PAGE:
House Candidate Joe Dills Loses Endorsement of Ohio Republican Party

The Ohio Republican Party’s governing body withdrew its endorsement of legislative candidate Joe Dills Thursday night, citing concerns about the candidate’s activity on a married dating website. 

Dills had the endorsement of the state Republican party until information recently surfaced of Dills’ involvement with the Ashley Madison site. This prompted the Ohio Republican Party Chairwoman, Jane Timken, to ask that Dills leave the race for the 65th House District, but Dills refused.

The candidate admitted on Facebook that he had an Ashley Madison account while a single man in 2013. In an email to cleveland.com, Dills reportedly said that while it was “wrong” for him to join the site, he intended to stay in the race. 

“It has come to my attention that there is additional information regarding Mr. Dills using a second account on Ashley Madison while he was married to his current wife,” Timken said, in a statement. “I want to be clear, Ashley Madison is a site for discreet affairs – affairs between married people.”

Dills, of Union Township,  is one of three Republicans running for the 65th House District seat, along with former U.S. Rep. Jean Schmidt and pistol instructor Dillon Blevins. The district includes northern and western Clermont County.

Timken continued, “Moreover, Joe emphatically declared he never used this site while married to his current wife. I feel for his family in this time, and wish that he would have been open and transparent when the initial report came out,” said the GOP chairman. “I stand by my previous statement and urge him to do what’s best for his family and community – immediately withdraw from this race.”

Ohio GOP Communications Director, Evan Machan, said the organization recently received additional condemnatory information about Dills.

“Starting on Friday, January 24, we received information stating that Joe Dills had actively used the website Ashley Madison to meet married women,” stated Machan. “Upon receiving these reports and in an effort to shield Joe’s family from public embarrassment, at my request, and through back channels we asked Mr. Dills to withdraw from the race.”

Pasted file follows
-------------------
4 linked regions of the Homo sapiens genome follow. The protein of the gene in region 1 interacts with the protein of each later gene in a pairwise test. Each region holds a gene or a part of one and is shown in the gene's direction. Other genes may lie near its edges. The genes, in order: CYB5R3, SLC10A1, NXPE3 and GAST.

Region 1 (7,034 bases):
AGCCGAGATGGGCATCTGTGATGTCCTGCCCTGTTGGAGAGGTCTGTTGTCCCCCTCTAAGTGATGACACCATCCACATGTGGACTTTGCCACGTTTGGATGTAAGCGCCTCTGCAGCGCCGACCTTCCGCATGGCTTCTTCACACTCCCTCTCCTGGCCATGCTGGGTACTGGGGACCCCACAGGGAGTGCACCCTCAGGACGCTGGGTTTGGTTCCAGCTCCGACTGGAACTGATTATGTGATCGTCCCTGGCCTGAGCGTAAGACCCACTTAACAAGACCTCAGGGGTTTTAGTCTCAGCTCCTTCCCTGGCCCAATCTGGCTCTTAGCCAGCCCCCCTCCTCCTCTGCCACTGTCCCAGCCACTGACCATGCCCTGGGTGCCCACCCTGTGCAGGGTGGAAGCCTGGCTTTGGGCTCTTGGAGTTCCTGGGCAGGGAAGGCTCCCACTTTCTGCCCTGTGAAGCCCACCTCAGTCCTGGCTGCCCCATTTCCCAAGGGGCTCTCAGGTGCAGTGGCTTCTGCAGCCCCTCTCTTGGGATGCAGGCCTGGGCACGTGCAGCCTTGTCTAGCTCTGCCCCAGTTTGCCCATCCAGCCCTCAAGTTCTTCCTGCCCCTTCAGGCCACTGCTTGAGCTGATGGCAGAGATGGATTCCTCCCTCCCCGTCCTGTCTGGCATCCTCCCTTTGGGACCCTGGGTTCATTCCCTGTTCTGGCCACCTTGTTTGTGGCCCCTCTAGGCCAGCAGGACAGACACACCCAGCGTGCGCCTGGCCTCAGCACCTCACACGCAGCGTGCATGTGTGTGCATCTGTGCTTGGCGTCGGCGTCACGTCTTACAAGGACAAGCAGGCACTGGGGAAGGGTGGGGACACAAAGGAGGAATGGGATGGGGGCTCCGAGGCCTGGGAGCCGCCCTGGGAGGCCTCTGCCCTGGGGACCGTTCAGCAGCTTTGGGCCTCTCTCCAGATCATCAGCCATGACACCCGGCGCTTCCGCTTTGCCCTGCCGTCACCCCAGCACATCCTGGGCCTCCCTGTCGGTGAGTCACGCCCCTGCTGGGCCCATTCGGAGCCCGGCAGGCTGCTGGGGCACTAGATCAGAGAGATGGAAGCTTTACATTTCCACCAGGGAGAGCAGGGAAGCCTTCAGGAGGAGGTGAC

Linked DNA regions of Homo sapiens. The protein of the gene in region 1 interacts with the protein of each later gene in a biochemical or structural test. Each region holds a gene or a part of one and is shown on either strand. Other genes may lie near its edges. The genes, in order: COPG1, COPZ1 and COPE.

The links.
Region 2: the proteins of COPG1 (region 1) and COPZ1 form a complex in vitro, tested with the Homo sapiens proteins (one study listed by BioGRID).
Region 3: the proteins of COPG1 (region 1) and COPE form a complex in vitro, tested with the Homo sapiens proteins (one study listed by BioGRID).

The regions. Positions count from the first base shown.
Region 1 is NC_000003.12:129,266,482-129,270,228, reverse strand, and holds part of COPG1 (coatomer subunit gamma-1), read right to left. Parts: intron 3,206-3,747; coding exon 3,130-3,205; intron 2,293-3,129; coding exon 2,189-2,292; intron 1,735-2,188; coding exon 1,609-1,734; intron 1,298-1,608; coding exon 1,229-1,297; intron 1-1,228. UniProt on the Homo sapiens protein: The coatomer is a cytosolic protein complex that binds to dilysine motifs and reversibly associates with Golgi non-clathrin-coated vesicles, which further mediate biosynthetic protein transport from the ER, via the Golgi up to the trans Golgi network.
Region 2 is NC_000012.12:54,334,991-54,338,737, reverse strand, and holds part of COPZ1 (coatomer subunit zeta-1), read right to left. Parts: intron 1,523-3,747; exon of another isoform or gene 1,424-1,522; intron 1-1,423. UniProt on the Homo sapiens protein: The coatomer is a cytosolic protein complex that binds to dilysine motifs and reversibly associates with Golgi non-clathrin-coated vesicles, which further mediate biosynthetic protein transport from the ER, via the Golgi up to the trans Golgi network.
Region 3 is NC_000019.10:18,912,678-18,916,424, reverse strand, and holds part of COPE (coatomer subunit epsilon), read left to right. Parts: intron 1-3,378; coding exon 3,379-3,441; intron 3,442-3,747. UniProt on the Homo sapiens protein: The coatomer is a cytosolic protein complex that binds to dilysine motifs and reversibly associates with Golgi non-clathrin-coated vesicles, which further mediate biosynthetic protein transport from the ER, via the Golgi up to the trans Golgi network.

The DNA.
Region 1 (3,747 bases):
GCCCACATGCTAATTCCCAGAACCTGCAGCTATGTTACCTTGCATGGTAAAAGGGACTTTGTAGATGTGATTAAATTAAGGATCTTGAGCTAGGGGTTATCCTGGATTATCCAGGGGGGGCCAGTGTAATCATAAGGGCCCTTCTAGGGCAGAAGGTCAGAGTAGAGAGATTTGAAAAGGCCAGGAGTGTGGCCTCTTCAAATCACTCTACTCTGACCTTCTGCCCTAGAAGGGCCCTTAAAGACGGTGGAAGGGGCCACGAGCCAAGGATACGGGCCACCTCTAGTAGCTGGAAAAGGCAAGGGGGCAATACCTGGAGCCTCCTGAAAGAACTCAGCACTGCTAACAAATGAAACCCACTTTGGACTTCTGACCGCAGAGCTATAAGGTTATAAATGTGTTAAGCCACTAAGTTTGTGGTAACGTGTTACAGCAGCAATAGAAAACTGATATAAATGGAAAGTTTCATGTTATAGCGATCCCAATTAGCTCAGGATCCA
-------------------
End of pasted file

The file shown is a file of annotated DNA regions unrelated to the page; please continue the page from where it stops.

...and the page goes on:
Machan stated that the back channel discussions deteriorated and Dills stated publicly that he would not withdraw and that he never used these sites while married to his current wife. 

“Early this week, we received new reports that this was far from the truth,” Machan said in the statement. “Starting with the Cincinnati Enquirer publishing that his wife had shown up to his work and, “believed her husband was having an affair* followed by a report that he had another Ashley Madison account that was active in 2015 – a year after him and his current wife were married – it was clear that Mr. Dills lied to the public.”

*Source: Miami Township Police Report, Incident Number 1-16-000904, Narrative Reporting Office Steven Burgess

Earlier Thursday, the House GOP’s campaign arm reportedly gave state party leaders 116 pages of opposition research about Dills. The document detailed tax liens, traffic records and allegations of shoving his ex-wife.  

“Joe Dills clearly isn’t ready for this public exposure. It’s only going to get worse,” according to the document which included research by FAR Public Affairs, LLC.

Timken said she did not know the firm that had prepared the report but it contained mostly public records. 

The alleged abuse was detailed in a background investigation report completed when Dills applied to the Ohio Highway Patrol in 2015. In the report, Dills’ first wife said he “grabbed her arm, picked her up and slammed her on the ground” during a heated argument in 2010. 

Dills’ ex-wife did not report the incident to police at the time and told the Ohio Highway Patrol investigator that it was the only time Dills had laid a hand on her, according to the background report. Dills told the patrol investigator that he was defending himself and had never struck a woman.

State party officials reportedly verified the dating site information by comparing it to their own copy of the Ashley Madison files that were leaked in 2015 after the site was hacked, according to a GOP official. Following the hack, the state party downloaded all of the hacked files, which contain data on about 32 million users.

The files can be searched by the public as well, via searchable websites.

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